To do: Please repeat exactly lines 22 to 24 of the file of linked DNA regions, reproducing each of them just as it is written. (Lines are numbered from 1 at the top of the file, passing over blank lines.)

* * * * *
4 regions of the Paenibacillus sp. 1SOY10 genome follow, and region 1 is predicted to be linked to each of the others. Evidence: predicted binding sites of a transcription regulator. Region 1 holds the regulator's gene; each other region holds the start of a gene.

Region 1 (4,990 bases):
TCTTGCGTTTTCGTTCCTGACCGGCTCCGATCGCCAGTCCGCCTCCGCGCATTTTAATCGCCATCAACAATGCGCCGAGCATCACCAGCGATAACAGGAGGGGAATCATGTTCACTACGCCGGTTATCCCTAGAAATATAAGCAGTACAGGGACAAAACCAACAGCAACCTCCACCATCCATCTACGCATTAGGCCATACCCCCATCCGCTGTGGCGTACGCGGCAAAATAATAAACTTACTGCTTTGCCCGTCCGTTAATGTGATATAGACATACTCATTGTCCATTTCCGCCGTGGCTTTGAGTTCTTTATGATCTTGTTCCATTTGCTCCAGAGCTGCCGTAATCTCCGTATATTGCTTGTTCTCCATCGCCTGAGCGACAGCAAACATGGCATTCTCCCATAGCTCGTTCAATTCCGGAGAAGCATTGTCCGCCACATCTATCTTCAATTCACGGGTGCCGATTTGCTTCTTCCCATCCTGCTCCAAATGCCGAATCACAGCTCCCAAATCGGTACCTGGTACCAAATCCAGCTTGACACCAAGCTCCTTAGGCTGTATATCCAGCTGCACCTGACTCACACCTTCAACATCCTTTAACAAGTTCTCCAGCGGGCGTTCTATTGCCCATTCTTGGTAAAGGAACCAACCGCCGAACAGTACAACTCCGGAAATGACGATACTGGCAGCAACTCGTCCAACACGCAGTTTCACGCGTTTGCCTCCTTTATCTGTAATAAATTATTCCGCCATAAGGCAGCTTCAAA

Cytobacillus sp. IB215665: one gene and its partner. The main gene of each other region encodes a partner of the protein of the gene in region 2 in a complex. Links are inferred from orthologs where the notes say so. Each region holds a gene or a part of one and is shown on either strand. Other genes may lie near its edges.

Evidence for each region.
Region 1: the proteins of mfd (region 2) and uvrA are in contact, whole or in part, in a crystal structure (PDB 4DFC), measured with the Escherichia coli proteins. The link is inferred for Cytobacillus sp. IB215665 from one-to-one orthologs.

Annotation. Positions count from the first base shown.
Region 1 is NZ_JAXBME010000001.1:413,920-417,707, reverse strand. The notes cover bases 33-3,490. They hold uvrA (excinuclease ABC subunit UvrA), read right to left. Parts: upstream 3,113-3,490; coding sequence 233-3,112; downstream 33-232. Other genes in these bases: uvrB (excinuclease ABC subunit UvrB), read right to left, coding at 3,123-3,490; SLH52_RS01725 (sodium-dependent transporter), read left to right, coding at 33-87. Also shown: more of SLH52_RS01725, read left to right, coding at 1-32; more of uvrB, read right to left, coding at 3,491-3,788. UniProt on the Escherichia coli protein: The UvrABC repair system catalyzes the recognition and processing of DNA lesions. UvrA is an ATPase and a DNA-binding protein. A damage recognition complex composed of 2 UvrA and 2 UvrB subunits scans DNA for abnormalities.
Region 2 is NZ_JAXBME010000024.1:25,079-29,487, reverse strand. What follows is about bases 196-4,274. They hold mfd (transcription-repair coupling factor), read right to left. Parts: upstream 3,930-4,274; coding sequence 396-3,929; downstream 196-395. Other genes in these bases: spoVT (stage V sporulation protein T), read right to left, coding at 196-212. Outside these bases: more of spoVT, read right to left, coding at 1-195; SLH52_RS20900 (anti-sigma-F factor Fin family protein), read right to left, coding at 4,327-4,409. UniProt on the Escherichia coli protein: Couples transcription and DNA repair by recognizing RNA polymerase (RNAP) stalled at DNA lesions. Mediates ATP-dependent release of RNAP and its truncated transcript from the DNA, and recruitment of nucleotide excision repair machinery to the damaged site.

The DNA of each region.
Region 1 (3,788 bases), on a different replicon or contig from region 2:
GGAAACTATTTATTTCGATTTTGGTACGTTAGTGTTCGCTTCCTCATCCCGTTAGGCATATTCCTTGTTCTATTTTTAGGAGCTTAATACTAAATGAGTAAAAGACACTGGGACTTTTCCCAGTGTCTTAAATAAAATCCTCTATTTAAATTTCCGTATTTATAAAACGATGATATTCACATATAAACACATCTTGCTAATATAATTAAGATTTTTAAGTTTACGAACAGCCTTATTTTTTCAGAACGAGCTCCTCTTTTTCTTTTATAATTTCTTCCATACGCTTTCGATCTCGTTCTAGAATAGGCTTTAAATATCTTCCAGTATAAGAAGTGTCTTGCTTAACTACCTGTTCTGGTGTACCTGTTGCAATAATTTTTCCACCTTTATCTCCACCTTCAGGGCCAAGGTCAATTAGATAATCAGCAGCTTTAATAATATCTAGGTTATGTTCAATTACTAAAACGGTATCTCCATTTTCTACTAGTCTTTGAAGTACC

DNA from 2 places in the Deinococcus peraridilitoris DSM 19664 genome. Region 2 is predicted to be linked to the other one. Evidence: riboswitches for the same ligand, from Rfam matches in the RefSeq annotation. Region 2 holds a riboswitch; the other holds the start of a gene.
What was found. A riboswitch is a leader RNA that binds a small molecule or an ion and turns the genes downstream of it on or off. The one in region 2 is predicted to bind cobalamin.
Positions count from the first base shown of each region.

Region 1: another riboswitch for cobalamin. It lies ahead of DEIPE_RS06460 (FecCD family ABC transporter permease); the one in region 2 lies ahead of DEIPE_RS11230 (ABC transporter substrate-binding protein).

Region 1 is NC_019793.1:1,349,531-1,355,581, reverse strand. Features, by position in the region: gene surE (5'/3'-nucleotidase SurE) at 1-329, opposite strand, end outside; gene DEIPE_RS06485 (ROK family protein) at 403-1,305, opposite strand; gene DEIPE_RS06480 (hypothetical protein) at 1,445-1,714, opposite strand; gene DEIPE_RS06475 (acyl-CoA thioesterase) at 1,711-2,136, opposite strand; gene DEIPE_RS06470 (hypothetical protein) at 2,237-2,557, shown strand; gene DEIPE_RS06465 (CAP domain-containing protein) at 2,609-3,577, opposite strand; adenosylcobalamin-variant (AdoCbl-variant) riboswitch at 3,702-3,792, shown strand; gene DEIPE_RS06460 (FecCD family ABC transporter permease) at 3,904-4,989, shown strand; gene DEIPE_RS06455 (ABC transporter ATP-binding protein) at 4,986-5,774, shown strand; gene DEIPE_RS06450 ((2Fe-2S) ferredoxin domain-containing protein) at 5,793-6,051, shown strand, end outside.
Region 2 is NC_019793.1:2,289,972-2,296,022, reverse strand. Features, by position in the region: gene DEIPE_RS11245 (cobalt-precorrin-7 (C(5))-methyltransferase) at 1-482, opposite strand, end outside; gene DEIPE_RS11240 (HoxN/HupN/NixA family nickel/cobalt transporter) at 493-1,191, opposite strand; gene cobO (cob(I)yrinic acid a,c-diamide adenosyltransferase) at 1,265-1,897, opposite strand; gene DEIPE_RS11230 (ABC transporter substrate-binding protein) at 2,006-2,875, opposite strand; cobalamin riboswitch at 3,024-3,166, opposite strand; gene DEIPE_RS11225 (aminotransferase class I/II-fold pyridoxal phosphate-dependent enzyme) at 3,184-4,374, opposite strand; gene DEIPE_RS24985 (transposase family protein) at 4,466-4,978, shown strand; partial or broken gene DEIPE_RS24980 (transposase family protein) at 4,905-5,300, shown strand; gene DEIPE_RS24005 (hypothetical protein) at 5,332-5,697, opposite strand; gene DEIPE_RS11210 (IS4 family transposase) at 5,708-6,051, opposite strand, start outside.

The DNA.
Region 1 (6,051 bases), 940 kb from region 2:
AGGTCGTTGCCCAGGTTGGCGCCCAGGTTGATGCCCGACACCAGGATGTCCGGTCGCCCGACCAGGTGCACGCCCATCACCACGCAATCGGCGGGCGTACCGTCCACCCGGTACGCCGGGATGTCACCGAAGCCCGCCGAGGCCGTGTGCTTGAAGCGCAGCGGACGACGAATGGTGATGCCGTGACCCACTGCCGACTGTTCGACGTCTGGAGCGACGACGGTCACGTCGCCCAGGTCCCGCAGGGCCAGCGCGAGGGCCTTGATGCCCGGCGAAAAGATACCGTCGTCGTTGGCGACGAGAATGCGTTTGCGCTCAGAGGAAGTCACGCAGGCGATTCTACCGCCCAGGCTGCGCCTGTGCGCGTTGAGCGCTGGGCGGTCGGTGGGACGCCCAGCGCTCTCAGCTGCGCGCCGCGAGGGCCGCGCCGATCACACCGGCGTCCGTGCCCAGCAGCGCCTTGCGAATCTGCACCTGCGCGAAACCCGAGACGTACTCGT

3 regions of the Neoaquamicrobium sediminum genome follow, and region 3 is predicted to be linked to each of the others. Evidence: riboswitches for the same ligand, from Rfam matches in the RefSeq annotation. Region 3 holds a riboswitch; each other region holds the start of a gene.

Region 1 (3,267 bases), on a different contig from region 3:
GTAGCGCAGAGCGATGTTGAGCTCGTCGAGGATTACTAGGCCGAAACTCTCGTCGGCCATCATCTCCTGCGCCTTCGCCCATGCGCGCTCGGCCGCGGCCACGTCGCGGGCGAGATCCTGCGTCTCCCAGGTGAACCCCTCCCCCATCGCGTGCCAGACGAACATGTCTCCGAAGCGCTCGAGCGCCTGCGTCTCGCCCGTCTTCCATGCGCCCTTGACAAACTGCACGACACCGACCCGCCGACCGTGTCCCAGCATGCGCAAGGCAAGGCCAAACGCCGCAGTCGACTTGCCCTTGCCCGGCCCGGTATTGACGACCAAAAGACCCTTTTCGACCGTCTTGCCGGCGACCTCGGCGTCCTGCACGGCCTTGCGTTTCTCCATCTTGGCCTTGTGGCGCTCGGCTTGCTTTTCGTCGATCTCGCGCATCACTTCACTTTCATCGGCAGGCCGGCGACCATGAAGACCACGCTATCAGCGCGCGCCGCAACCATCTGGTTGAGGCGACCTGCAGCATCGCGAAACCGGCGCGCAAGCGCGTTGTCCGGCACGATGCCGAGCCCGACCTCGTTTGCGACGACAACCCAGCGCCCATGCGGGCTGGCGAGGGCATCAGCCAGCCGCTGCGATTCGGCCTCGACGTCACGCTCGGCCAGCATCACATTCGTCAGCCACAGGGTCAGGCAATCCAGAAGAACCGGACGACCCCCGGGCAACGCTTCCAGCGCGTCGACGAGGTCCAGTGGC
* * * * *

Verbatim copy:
3 regions of the Neoaquamicrobium sediminum genome follow, and region 3 is predicted to be linked to each of the others. Evidence: riboswitches for the same ligand, from Rfam matches in the RefSeq annotation. Region 3 holds a riboswitch; each other region holds the start of a gene.

Region 1 (3,267 bases), on a different contig from region 3:
GTAGCGCAGAGCGATGTTGAGCTCGTCGAGGATTACTAGGCCGAAACTCTCGTCGGCCATCATCTCCTGCGCCTTCGCCCATGCGCGCTCGGCCGCGGCCACGTCGCGGGCGAGATCCTGCGTCTCCCAGGTGAACCCCTCCCCCATCGCGTGCCAGACGAACATGTCTCCGAAGCGCTCGAGCGCCTGCGTCTCGCCCGTCTTCCATGCGCCCTTGACAAACTGCACGACACCGACCCGCCGACCGTGTCCCAGCATGCGCAAGGCAAGGCCAAACGCCGCAGTCGACTTGCCCTTGCCCGGCCCGGTATTGACGACCAAAAGACCCTTTTCGACCGTCTTGCCGGCGACCTCGGCGTCCTGCACGGCCTTGCGTTTCTCCATCTTGGCCTTGTGGCGCTCGGCTTGCTTTTCGTCGATCTCGCGCATCACTTCACTTTCATCGGCAGGCCGGCGACCATGAAGACCACGCTATCAGCGCGCGCCGCAACCATCTGGTTGAGGCGACCTGCAGCATCGCGAAACCGGCGCGCAAGCGCGTTGTCCGGCACGATGCCGAGCCCGACCTCGTTTGCGACGACAACCCAGCGCCCATGCGGGCTGGCGAGGGCATCAGCCAGCCGCTGCGATTCGGCCTCGACGTCACGCTCGGCCAGCATCACATTCGTCAGCCACAGGGTCAGGCAATCCAGAAGAACCGGACGACCCCCGGGCAACGCTTCCAGCGCGTCGACGAGGTCCAGTGGC